How to Manage Stress and Eat Healthy

Did you know that 70% of primary care provider visits are related to stress and lifestyle? Stress is a part of everyday life, but it doesn’t have to control us. When people are stressed and overwhelmed, they are less likely to engage in healthy habits, even though healthy habits can improve mood. There are things we can do to manage stress and stay healthy, both physically and mentally. With a little effort, we can all learn to better cope with stress.

One of the best ways to manage stress is to stay active. Exercise releases endorphins, which have mood-boosting effects. Taking a brisk walk, going for a swim, or even playing with a pet can help to alleviate stress.

Another great way to manage stress is to connect with loved ones. Spending time with people who make us feel good can help to reduce stress levels. Whether it’s catching up with a friend over coffee, or spending time with family, quality time with those we care about is sure to chase away the stressors of the day.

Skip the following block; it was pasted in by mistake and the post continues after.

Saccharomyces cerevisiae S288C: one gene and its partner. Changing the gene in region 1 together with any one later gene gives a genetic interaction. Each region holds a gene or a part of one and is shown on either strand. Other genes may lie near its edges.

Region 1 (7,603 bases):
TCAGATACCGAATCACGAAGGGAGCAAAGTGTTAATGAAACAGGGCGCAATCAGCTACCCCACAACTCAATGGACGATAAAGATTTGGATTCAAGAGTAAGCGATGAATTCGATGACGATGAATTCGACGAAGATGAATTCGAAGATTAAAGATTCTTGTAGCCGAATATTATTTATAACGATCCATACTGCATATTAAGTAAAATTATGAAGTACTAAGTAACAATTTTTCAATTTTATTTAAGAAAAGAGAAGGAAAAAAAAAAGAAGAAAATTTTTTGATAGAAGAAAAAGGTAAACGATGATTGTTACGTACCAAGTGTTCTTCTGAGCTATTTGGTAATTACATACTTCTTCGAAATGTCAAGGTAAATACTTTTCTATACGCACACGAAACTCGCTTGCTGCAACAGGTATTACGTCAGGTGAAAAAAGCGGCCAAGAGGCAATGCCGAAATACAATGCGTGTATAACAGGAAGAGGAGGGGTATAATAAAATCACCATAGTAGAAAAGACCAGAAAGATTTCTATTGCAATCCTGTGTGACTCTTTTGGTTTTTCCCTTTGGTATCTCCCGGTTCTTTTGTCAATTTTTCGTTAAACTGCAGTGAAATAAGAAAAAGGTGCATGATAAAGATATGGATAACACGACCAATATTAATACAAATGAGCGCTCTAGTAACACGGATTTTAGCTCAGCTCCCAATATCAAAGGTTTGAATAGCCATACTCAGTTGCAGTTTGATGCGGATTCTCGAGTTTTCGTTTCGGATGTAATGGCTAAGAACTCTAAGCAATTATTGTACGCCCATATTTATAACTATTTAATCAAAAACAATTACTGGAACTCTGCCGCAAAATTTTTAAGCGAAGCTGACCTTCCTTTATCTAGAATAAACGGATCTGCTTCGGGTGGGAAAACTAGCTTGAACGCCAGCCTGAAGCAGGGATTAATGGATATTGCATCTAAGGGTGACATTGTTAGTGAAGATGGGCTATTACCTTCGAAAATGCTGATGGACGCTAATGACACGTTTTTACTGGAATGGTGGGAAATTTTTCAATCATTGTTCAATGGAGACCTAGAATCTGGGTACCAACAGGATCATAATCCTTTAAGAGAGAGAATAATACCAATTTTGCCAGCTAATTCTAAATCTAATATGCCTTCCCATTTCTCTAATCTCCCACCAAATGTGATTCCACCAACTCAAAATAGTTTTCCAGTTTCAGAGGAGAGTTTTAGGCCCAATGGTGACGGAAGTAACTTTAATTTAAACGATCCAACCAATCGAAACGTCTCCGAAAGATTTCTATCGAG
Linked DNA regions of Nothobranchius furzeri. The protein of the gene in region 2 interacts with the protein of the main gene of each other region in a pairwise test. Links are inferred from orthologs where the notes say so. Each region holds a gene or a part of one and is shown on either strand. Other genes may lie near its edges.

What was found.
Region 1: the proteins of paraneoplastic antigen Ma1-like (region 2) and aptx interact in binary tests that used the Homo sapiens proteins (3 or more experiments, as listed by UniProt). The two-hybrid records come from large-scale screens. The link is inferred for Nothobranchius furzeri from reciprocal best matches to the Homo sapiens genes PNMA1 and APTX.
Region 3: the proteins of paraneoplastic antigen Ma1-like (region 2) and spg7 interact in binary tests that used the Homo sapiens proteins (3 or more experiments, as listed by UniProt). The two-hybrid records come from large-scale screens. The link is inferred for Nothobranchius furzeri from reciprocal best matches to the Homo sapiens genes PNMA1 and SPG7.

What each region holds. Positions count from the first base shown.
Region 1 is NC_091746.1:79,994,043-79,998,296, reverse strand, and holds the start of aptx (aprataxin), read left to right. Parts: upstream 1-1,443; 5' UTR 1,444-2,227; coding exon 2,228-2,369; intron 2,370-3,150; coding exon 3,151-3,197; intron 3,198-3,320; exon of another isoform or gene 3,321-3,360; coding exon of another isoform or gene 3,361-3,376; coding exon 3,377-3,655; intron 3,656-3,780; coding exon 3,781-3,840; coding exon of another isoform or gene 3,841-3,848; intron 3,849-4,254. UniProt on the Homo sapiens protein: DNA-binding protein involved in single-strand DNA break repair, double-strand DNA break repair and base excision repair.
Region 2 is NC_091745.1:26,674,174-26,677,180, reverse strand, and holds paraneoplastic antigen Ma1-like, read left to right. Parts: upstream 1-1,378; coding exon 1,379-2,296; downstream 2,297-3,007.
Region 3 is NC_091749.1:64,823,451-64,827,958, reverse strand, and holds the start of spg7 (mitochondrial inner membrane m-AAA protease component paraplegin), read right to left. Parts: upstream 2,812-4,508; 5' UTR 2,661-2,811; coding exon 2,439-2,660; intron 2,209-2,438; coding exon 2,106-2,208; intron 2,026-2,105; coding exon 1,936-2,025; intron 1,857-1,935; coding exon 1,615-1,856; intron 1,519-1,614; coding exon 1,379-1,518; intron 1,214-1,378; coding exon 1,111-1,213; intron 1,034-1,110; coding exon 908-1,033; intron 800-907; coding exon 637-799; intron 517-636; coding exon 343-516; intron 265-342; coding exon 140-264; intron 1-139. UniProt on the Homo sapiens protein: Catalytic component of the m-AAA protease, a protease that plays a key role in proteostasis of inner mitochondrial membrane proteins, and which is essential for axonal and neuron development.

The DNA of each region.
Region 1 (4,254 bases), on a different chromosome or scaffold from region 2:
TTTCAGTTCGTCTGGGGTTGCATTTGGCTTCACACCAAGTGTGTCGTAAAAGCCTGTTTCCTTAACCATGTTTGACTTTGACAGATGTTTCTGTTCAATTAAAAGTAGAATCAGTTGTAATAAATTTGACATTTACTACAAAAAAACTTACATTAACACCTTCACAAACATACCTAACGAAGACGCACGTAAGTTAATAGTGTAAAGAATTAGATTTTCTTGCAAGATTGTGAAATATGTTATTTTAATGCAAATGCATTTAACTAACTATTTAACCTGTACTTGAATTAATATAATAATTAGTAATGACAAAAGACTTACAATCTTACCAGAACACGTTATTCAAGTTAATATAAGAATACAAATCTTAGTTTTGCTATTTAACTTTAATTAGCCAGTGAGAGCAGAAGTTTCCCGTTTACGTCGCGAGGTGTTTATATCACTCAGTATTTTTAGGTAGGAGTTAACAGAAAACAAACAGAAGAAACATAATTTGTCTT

Finally, it’s important to take care of ourselves mentally as well as physically. Make time for activities that make you happy, whether it’s reading, listening to music, or taking a yoga class. When we take care of ourselves, we’re better able to handle whatever life throws our way.

In addition to managing stress, it’s also important to eat healthy. A healthy dietary pattern is significantly associated with reduced odds of depression and suicide. Comfort foods can be tempting when we’re feeling stressed, but they don’t do our bodies any favors. In fact, adults who frequently eat fast foods are 40% more likely to develop depression then those who avoid fast food. Choose healthy options like fruits and vegetables, whole grains, and lean protein to help your body cope with stress in a healthy way.

3 ideas for each category:

Fruits: Apples, Bananas, Strawberries

Vegetables: Broccoli, Spinach, Carrots

Whole Grains: Brown Rice, Oats, Quinoa

Lean Proteins: Chicken, Salmon, Greek Yogurt

Stress doesn’t have to rule our lives. With a little effort, we can all learn to better manage stress and stay healthy.

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